Traveling Trials

I’m writing this blog for those of you who think that since I am a missionary, I have been granted supernatural patience. Unfortunately, I practice patience the same way we all have to: under trial.

The date is March 24th, 2016.  Our family, (Rob and I, and our five children), had finally crammed the last possible item into our luggage and were at the airport to catch our flight to Panama. We were checking 7 items: 5 suitcases, one carry-on bag, a stuffed hiking pack and a guitar. In addition, each child had a back pack of their own with excess items I couldn’t seem to find room to pack in the suitcases. Two of our checked bags were holding the curriculum for our kids’ school-work for the next nine months. My 37 years of life had brought me to this point:

Seven bags, one guitar, five children, one husband.

Sobering thought.

It is our turn in the queue, and I get our passports ready for check-in. Ready or not, Panama, here we come!

….Except there is a little snag. Our five suitcases were overweight by 5 pounds each. Rob had bought a handy luggage scale where you hook the bag and suspend it. It gives you an “accurate” read-out of your luggage weight. Except it must have been off by 5 pounds. Verdict: Luggage scale: NOT so handy.

So, I start pulling out enough stacks of socks and shirts and PACE’s (the kids’ school books) to get the weight reduced. By the fifth bag, I think I’m getting pretty good at gauging how much weight is in an adult pair of socks or stack of t-shirts. I congratulate myself on my success at getting five bags under the weight limit. Only now I must face the fact that I have to re-allocate this weight to a guitar, an already stuffed hiking pack, and a small suitcase.

Desperation makes you creative. Under the watchful eye of other travelers waiting to check in for their flights, we take on the challenge of re-distributing our travel weight. There is nothing more humbling than this particular moment: Hours of deliberate planning and organized packing dissolve into a hasty panic of trying to stuff personal items back out of the sight of complete strangers. Rob and I no longer look like cool, collected travelers. We’re frantically stuffing socks into the cavity of his guitar. Hiding our panic, we call our kids over and start cramming books and clothes into their airplane carry-ons. Rivulets of sweat drip between my eyebrows.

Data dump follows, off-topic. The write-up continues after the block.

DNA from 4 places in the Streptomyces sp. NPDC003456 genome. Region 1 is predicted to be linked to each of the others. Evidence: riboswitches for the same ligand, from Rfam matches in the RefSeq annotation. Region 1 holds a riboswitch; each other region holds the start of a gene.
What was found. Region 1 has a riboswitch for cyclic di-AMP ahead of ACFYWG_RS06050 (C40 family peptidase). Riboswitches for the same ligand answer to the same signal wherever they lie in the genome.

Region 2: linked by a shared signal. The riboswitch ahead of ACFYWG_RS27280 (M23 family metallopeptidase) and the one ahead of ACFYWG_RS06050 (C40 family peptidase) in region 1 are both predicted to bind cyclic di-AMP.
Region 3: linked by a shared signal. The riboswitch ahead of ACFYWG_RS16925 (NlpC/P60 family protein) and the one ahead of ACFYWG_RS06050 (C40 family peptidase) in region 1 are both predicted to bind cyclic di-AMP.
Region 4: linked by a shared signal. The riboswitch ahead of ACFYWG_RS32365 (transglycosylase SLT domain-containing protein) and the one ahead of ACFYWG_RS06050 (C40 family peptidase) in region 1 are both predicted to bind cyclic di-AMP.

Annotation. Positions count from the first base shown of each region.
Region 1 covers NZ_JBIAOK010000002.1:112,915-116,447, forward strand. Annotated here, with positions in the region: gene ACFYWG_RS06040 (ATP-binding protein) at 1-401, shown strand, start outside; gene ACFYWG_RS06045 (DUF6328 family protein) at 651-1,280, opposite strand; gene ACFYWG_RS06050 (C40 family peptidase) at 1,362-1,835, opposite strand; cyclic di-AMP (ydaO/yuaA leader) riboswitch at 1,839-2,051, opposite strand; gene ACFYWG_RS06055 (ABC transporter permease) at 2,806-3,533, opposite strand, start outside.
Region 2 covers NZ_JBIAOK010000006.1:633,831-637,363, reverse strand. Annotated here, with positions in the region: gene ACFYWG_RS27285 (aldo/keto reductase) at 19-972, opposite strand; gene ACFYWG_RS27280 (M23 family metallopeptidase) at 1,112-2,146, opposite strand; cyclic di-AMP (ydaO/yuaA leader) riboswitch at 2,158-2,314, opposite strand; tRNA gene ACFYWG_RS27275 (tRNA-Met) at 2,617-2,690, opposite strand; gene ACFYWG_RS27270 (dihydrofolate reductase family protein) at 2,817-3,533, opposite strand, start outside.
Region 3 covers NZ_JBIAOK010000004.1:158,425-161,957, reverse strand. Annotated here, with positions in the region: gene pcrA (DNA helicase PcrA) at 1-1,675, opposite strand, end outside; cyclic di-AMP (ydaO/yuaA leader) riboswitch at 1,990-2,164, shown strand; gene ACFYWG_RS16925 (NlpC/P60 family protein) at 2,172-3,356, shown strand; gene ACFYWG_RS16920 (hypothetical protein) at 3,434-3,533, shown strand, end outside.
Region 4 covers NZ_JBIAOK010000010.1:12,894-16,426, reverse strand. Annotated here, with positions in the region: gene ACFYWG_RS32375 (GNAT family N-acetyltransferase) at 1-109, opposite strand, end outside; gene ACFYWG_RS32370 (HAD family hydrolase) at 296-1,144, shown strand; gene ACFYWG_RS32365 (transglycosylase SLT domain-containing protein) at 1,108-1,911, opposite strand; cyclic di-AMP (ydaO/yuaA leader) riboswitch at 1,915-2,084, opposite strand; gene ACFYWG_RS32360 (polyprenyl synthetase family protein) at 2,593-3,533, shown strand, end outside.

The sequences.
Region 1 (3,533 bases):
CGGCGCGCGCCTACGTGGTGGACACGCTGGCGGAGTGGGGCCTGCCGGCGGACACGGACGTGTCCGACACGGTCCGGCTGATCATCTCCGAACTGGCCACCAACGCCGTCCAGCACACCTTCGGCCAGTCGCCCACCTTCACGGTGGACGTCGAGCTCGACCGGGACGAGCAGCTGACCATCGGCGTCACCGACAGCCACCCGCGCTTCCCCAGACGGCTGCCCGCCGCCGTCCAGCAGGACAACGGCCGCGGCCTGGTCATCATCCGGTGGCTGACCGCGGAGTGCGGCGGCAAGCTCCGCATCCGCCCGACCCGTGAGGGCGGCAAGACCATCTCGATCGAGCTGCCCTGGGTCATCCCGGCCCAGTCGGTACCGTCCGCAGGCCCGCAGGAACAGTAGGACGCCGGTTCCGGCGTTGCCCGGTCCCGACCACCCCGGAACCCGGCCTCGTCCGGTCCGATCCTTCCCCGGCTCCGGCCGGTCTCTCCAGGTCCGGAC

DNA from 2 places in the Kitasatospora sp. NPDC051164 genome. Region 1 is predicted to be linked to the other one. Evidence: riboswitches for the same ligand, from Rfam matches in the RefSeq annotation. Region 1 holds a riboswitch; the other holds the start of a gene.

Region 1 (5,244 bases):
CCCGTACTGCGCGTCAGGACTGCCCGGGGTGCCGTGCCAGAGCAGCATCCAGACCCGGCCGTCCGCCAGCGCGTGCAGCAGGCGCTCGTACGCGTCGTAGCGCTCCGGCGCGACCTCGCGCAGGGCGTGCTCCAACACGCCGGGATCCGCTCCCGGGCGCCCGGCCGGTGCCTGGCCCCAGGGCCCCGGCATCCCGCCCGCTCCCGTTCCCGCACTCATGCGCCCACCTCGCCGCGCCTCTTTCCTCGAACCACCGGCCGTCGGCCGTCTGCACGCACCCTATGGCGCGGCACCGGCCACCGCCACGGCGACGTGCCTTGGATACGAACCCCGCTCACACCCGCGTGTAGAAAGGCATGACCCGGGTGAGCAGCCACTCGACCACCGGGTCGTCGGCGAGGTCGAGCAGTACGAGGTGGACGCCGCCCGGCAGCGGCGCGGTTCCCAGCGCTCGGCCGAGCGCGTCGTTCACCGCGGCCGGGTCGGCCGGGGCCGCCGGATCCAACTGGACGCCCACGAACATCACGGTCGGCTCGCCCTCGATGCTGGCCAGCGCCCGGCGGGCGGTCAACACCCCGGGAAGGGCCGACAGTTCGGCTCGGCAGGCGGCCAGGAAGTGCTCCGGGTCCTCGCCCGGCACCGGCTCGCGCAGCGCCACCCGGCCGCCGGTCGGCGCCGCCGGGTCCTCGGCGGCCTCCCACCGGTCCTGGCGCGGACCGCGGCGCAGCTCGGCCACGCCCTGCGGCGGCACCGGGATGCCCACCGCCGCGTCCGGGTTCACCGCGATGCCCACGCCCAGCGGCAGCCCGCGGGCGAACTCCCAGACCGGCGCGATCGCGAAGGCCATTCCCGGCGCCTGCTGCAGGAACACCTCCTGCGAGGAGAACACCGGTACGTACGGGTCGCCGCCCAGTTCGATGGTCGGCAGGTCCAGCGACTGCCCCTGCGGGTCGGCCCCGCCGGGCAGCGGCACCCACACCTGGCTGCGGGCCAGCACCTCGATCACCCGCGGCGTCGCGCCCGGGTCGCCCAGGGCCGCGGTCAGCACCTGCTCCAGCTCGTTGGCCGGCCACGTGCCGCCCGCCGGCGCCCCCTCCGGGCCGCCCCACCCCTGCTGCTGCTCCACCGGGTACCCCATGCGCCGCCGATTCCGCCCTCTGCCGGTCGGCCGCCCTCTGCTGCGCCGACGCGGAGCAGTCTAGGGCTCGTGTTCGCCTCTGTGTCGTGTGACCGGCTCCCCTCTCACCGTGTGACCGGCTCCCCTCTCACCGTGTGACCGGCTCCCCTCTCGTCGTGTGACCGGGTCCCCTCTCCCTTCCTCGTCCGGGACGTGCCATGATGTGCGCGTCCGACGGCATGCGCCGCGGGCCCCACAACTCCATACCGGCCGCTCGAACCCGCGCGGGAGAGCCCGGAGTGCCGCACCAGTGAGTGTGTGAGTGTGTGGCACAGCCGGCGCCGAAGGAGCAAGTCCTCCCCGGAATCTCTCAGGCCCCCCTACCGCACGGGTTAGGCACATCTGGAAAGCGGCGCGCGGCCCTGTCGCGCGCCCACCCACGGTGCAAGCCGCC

While tossing items to Rob, I catch a glimpse of another passenger. He appears polished and svelte; I spot a manicured hand resting on the upraised handle of an infinitesimal Samsonite suitcase. I am torn between the twin sins of wanting to sue the “handy” luggage scale inventors, and envying my cosmopolitan fellow passenger. In a moment he will push his slick little suitcase onto the luggage scale with a victorious 15 pounds under weight. I want to verbally challenge him,

“Oh yeah? Are you living out of THAT for the next nine months???? I didn’t THINK so!”

I catch myself, realizing I am fantasizing about an argument instead of finishing this deplorable duty. Soon, the task is complete. I say a little prayer over the bulging zippers of the back-packs, and walk away satisfied. Maybe the zippers will burst and everything will fly out. At this point, I couldn’t care less. I’m a missionary, for goodness sake: If my kids don’t have extra underwear, I’ll just remind them that their next-door neighbors have been living without extra changes of clothes for their entire lives. How hard can it be?!

The next step is even tougher. We say goodbye to our parents and our kids hug their grandparents for the last time for nine months. It’s moments like these that are much harder than luggage weight re-allocation. Our hearts ache for the moments we will miss and the memories we will only share through Skype calls.

People often ask me, “What is it like to do what you do?”

This question is not easy to answer. Honestly, I am no super-hero. I am just a busy mom who is willing to live wherever God sends us. Those hectic moments of packing and re-packing and those poignant moments of heartache and goodbyes all culminate into one truth:

The Lamb is worthy.

Everything He has freely given me, I freely give back.

As we walk the breezeway to board our plane, I take a deep breath. I don’t know how my luggage will end up, but this I do know: I will proudly stand beside my husband and my 5 beautiful children as we follow God’s leading. We are living an incredible adventure that I wouldn’t trade for anything in the world.

….But I DO have a luggage scale back home I am happy to give away to anyone who is interested…..

Family pic airport March 2016

My family at the airport. We took this photo BEFORE we realized we would be re-packing all our luggage. Hence, the nice smiles.

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